Where Does This Leave the Merger?
Of course, the obvious question is where this leaves the merger? Right now, that's not clear. During its press conference, DOJ attorneys said that they were open to offers from AT&T as to how they might make the merger something they could swallow. However, it's also worth noting that groups opposing the merger have all said that no compromise will make the merger acceptable. Likewise, Sprint has said that the merger must be stopped, not modified.And then there's that pesky Federal Communications Commission. For the merger to work, the FCC must also decide that it's in the public interest, and won't reduce competition, hurt consumers or be contrary to the public interest. In an unusual statement, FCC Chairman Julius Genachowski said that competition is an essential part of the FCC's public interest analysis, and that the Commission is worried about the same problems as the DOJ. What's more likely is that the opposition of the Justice Department, and apparently the FCC, will either kill the deal or stretch it out so long with litigation that it becomes moot because some other company-maybe Google?-will offer to buy T-Mobile for more money. So while the DOJ action hasn't killed the merger, it's certainly placed it in extremis. Right now, the merger is facing formidable odds. With U.S. Senate hearings in the offing, and more lawsuits a sure thing, AT&T's stockholders should insist that the company call it quits. But AT&T, believing in its own invincibility, won't do this-at least until it finds that the District Court treats it the same as it did in 1982.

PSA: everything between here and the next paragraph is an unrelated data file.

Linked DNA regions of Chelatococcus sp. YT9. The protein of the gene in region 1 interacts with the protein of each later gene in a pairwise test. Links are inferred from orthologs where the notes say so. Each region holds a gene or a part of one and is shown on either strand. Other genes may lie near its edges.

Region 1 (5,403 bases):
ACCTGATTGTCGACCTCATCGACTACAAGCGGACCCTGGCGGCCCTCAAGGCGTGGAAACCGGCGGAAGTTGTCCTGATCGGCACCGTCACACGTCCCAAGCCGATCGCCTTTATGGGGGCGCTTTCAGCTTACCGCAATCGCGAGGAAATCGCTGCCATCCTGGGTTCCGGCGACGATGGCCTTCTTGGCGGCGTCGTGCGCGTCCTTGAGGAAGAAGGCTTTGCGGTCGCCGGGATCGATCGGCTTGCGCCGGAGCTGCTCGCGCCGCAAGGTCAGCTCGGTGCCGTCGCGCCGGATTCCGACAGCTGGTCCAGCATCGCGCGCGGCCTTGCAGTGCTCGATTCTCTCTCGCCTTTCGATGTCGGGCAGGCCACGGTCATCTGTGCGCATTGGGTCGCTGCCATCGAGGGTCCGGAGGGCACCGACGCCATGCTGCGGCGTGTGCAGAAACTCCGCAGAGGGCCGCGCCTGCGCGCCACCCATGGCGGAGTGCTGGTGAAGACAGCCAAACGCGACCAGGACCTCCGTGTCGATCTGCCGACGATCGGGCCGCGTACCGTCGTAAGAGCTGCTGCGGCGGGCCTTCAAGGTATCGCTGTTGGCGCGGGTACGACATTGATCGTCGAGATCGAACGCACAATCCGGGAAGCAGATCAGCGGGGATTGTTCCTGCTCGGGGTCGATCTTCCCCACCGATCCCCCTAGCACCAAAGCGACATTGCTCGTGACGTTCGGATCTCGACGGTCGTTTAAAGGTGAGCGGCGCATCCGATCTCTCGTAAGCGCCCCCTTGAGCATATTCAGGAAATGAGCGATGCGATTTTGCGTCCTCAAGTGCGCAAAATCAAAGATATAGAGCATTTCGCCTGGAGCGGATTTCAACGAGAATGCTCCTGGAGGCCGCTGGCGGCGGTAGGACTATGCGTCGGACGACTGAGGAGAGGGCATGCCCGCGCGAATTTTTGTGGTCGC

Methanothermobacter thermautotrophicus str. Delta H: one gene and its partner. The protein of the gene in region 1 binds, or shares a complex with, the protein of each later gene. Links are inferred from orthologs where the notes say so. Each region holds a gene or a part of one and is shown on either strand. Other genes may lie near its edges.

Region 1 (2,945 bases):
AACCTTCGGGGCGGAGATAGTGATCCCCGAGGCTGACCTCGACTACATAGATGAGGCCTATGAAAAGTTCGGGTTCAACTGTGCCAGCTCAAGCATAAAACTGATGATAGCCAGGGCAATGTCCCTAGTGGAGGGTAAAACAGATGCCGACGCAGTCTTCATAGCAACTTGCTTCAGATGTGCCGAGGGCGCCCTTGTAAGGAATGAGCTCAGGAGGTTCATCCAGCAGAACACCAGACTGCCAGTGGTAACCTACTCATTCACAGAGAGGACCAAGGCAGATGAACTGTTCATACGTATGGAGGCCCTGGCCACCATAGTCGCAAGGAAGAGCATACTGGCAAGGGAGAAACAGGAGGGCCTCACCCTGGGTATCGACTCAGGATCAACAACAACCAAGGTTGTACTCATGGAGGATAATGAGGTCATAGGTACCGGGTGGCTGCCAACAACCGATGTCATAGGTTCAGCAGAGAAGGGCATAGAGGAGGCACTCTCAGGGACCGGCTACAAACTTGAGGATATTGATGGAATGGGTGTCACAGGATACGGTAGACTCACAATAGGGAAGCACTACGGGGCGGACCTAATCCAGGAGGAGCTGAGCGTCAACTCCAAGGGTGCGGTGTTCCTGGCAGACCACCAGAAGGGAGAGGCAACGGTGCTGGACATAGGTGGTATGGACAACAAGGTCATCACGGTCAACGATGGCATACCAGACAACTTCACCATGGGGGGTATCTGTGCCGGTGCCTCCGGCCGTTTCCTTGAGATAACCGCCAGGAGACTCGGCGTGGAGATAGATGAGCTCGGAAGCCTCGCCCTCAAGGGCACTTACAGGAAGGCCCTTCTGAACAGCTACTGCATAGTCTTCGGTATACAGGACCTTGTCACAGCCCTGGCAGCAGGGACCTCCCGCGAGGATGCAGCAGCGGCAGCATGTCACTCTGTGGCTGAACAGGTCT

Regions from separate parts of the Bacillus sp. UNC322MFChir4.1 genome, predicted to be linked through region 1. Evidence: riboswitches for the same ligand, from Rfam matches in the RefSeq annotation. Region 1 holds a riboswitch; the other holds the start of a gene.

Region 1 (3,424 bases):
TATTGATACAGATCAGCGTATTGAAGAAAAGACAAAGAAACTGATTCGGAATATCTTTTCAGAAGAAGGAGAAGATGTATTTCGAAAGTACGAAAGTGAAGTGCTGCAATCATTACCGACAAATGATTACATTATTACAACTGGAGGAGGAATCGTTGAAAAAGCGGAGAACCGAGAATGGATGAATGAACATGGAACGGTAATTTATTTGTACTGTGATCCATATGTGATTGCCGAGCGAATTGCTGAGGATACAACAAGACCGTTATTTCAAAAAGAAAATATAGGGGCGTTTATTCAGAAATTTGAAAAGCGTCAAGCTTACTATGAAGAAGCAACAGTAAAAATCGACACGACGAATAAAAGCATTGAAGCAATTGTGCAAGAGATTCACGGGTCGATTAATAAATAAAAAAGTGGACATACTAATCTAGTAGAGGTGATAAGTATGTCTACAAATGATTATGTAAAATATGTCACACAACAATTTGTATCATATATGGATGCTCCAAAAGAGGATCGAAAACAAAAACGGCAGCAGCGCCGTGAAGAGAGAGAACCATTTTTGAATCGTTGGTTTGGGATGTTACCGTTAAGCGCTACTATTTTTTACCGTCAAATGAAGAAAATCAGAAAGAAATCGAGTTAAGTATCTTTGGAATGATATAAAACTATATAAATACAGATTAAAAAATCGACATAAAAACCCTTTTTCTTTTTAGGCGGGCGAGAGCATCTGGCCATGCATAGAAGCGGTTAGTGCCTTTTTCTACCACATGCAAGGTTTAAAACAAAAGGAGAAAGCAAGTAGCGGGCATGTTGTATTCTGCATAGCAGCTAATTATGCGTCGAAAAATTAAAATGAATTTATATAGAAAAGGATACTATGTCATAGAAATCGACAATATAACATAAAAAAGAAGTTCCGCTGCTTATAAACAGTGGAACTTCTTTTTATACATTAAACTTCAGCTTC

And of course, there's the inconvenient matter of antitrust law that pretty clearly states that a merger of four major competitors into three is illegal. AT&T hasn't said what it plans to do that will make it O.K. with the Justice Department to circumvent the law.